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Anitra Brown

Tipping At The Medical Spa

By August 18, 2008

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Tipping at the medical spa is creates quite a bit of confusion. "I just had my third glycolic peel and it just occurred to me…should I be tipping?" asked one visitor to the site, Dara. She had not because "it's a very short appointment and very expensive." Another person was getting laser treatments and wondered about tipping the esthetician who would be performing the procedures. There is no hard and fast rule here. Many medical spas don't allow tipping because it interferes with their "medical" image. Others allow it, especially if they offer traditional treatments like facials, massage, even waxing. I would tip 15-20% for traditional treatments and glycolics if they are part of an overall facial. If it's a "quickie" like a glycolic peel and is done by an esthetician I would probably offer a $10. For a more lengthy laser treatment by an esthetician, I would offer $20. But for a doctor or physician's assistant doing Botox injections, I would feel strange tipping. How about you? Do you tip at the medical spa?
August 19, 2008 at 1:48 pm
(1) CE says:

I recently had microdermabrasion performed by an esthetician at a dermatology group’s office and inquired at check-in whether it was appropriate or not to tip. I was told no. That seemed reasonable to me since it was in a doctor’s office.

August 19, 2008 at 4:28 pm
(2) PKR says:

I don’t tip at medical appts. I don’t tip the doctors, dentists or nurses so I don’t see why I need to tip someone working in the medical field of another speciality.

September 9, 2008 at 1:32 pm
(3) HMD says:

My membership in a professional skin care association precludes me from accepting tips, however, I would like to let clients know that aestheticians receive little, if any, compensation from the service provided beyond that of an hourly wage (at least here in the northeast). It is my opinion that aestheticians who provide a service that is well done should be tipped.

September 11, 2008 at 3:53 pm
(4) KK says:

Tipping has really gotten out of hand. I am a professional and do not get a tip for doing my job, so I do not tip at a Medical Spa. How about at an expensive destination spa? I have visited several recently and think the all inclusive price should take care of the staff too. At $1000 a day tips should not be expected. Any thoughts?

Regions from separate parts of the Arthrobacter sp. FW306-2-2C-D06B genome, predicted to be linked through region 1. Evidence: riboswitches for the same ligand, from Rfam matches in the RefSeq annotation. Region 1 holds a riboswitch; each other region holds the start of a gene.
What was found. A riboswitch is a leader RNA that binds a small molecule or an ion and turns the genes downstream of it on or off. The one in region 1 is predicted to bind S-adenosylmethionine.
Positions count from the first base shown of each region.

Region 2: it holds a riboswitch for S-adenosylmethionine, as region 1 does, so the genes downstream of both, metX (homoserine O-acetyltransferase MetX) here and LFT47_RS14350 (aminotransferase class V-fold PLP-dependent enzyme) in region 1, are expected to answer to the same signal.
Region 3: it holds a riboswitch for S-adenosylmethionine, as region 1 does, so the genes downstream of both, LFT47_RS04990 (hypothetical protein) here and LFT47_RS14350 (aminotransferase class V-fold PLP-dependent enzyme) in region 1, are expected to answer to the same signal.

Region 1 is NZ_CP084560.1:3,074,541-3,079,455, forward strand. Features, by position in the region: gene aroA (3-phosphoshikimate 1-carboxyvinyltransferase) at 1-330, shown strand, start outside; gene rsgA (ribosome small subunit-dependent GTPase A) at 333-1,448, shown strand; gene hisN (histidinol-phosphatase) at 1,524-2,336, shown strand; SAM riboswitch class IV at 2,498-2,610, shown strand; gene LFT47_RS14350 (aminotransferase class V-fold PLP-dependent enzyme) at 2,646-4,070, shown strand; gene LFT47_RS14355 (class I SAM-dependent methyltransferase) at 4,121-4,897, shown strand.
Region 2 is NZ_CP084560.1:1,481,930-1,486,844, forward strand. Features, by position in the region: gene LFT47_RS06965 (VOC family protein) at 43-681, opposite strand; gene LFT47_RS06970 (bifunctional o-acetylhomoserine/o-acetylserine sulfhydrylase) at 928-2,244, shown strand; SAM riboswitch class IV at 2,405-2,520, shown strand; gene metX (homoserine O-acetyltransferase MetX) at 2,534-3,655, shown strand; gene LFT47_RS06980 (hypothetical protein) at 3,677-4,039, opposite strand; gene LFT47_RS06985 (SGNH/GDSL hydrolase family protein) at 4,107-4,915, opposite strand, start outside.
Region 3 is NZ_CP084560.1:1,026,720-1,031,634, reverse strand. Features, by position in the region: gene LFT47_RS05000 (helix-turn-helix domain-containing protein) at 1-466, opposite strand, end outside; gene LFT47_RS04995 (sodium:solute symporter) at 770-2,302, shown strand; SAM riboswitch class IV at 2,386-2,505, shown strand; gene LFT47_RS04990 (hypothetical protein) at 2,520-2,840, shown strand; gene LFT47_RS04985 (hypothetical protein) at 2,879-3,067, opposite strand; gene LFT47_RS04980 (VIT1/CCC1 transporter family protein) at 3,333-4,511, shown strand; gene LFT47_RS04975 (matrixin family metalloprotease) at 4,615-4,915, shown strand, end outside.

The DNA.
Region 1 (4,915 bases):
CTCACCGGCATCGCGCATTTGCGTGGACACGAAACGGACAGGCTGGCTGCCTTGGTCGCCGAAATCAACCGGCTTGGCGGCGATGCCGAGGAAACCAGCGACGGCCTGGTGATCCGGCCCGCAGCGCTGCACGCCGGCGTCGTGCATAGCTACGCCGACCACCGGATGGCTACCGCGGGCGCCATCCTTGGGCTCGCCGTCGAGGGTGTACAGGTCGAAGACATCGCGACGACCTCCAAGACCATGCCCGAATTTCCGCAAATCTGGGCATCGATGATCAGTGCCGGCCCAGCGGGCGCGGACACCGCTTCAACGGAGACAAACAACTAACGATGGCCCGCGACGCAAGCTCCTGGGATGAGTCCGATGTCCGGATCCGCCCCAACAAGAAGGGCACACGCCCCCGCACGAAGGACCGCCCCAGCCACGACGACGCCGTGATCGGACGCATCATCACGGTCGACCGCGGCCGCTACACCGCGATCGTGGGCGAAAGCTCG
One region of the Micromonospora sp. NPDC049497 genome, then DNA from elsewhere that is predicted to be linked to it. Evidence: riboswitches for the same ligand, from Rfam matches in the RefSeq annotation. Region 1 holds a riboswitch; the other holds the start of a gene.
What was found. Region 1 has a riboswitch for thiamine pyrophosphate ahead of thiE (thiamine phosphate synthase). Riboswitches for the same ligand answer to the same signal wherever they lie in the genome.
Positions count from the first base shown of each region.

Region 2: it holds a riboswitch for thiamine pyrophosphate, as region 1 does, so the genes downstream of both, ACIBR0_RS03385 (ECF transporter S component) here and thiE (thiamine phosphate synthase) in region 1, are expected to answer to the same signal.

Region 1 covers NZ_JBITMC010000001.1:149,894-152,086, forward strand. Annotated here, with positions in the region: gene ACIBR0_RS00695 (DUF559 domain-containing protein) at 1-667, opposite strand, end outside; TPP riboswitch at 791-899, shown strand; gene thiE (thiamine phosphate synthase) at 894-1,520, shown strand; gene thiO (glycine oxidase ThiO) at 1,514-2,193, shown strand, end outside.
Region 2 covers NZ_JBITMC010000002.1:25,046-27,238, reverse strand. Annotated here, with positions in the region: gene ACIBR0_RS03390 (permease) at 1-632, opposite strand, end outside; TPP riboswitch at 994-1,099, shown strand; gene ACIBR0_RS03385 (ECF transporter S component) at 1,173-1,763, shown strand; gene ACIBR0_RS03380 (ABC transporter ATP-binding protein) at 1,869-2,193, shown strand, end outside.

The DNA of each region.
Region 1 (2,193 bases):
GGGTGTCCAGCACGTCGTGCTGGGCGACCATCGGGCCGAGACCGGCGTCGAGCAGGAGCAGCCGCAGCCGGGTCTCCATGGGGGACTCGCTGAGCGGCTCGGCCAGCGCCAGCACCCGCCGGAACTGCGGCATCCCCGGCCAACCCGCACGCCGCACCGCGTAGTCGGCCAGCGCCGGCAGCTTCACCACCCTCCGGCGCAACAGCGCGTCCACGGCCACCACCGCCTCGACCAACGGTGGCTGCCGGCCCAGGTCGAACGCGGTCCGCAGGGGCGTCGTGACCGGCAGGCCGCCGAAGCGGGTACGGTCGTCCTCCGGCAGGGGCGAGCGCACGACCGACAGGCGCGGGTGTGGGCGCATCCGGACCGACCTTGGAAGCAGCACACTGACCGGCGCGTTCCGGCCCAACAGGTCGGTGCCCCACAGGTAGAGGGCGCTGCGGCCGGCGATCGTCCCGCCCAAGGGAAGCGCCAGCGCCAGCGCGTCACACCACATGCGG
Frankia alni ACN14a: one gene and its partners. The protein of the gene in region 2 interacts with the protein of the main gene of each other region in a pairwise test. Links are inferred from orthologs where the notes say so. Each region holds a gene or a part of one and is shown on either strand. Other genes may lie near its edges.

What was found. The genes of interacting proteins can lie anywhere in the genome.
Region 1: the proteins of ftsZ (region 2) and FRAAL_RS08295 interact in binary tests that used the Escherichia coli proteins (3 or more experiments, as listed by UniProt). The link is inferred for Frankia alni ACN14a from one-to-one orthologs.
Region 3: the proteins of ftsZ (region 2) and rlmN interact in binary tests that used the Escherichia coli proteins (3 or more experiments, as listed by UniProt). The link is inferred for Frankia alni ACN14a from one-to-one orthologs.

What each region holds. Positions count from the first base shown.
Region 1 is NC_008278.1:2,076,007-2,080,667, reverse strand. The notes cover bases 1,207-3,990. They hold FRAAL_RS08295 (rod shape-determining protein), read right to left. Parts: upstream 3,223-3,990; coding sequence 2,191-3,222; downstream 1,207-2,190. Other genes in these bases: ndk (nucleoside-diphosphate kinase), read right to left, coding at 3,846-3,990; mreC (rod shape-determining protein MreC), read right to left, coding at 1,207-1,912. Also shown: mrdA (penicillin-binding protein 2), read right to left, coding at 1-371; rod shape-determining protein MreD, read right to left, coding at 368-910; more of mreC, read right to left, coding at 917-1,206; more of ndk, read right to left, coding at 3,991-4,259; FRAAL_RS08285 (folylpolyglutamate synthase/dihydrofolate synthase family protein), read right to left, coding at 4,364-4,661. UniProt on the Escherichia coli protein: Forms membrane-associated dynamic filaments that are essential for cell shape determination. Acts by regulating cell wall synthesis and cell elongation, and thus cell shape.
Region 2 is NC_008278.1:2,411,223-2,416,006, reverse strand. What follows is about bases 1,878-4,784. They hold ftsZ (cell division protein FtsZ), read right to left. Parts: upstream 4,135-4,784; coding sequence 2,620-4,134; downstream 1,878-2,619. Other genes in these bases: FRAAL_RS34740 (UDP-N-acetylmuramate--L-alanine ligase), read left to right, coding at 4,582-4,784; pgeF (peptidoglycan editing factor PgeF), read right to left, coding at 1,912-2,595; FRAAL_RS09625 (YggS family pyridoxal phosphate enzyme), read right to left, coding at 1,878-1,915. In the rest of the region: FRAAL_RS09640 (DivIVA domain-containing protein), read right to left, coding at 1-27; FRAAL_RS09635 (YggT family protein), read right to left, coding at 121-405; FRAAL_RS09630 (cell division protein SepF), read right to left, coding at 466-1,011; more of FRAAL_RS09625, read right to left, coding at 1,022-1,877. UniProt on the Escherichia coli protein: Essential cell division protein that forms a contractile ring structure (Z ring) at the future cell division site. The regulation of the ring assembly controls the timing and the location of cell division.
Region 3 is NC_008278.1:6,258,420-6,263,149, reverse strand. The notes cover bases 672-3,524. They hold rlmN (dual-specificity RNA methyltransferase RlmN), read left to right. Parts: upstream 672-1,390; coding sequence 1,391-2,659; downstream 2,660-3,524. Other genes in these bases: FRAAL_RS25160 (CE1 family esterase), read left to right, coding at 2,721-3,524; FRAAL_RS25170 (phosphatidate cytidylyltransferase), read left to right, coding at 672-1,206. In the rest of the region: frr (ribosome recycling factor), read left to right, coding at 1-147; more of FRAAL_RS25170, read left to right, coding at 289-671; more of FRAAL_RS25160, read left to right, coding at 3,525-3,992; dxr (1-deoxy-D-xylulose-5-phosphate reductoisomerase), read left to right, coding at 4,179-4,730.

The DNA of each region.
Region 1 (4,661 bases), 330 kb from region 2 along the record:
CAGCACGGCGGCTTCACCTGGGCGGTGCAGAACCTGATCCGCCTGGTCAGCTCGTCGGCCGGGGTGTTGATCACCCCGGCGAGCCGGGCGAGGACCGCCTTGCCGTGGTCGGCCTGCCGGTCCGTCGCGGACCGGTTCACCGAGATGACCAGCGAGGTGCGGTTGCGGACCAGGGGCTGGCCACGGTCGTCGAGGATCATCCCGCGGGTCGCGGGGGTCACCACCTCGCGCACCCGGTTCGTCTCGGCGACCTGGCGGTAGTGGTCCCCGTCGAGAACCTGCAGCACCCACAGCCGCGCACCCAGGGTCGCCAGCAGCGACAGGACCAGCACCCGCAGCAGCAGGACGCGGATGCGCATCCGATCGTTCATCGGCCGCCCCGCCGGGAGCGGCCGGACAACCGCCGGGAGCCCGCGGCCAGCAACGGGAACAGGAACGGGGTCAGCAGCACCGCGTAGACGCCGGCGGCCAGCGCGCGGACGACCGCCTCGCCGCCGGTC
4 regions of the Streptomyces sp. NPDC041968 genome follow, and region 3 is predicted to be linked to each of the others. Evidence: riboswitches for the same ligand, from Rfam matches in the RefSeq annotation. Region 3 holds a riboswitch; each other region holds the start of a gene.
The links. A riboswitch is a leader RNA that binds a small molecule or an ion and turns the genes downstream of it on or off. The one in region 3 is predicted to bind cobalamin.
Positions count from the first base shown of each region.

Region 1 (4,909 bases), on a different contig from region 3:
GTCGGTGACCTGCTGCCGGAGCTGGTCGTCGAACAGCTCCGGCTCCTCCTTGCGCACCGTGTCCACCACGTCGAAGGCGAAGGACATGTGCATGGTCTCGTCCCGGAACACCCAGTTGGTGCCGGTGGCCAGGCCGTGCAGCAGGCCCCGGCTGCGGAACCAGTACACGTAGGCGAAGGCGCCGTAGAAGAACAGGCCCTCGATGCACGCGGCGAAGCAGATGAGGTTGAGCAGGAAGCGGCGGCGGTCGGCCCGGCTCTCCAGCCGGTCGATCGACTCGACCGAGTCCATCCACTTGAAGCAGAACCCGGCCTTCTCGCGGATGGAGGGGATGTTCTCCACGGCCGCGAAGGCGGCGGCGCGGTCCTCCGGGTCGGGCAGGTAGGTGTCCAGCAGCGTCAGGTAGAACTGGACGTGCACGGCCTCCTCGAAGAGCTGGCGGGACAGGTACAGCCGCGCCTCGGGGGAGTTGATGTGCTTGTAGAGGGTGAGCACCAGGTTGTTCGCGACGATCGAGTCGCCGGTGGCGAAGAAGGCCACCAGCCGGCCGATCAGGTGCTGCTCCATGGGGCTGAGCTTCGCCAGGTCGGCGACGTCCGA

September 14, 2008 at 2:32 pm
(5) spas says:

The therapist does not get that much of the money that goes to the treatment — maybe $15 to $20 for a massage or facial. The tip brings that up to $35 or $40. That may sound like a lot per hour, but you’re not getting paid at many places unless you’re working and downtime is a fact of life at spas. So the tip makes all the difference.

January 7, 2011 at 9:33 pm
(6) medi-spa owner says:

Medical estheticians`

January 7, 2011 at 9:39 pm
(7) spa owner says:

Medical estheticians are trained above and beyond regular estheticians, provide their clients with the utmost in technology and safety, yet do not receive appreciably higher pay. When you are tipping your esthetician, you ARE NOT tipping a physician because you are not receiving a physician’s service, for which you would pay a consult fee instead. It is proper etiquette to tip an esthetician, whether in a doctor’s office, medispa, or regular spa.

March 16, 2011 at 11:18 pm
(8) CC says:

I am an Esthetician, soon to be Medical Esthetician. As a Medical Esthetician you do not make anymore money, in fact, for the amount of work you do, you are taking a pay cut. Gratuities are always appreciated. Keep in mind that when you are paying a steep price for a service, it’s not going to the Esthetician. On another note, if you can afford pricey services, but can’t tip $10-20 dollars, shame on you.

March 25, 2011 at 1:48 pm
(9) sonya says:

I don’t think one should has to tip at dr’s office for service received. Whether it was laser or glicolic peel.

April 1, 2011 at 1:29 pm
(10) Linh Nguyen says:

I’m getting laser hair removal treatment at a laser center and I was wondering if I should tip my Medical Esthetician but because they are “medical” I assume not because its unethical to accept any stipend from patient. If I have to tip my Med Esthetician then I should start tipping my Medical Assistant too??
PS. I tipped my massage therapist and facial esthetician.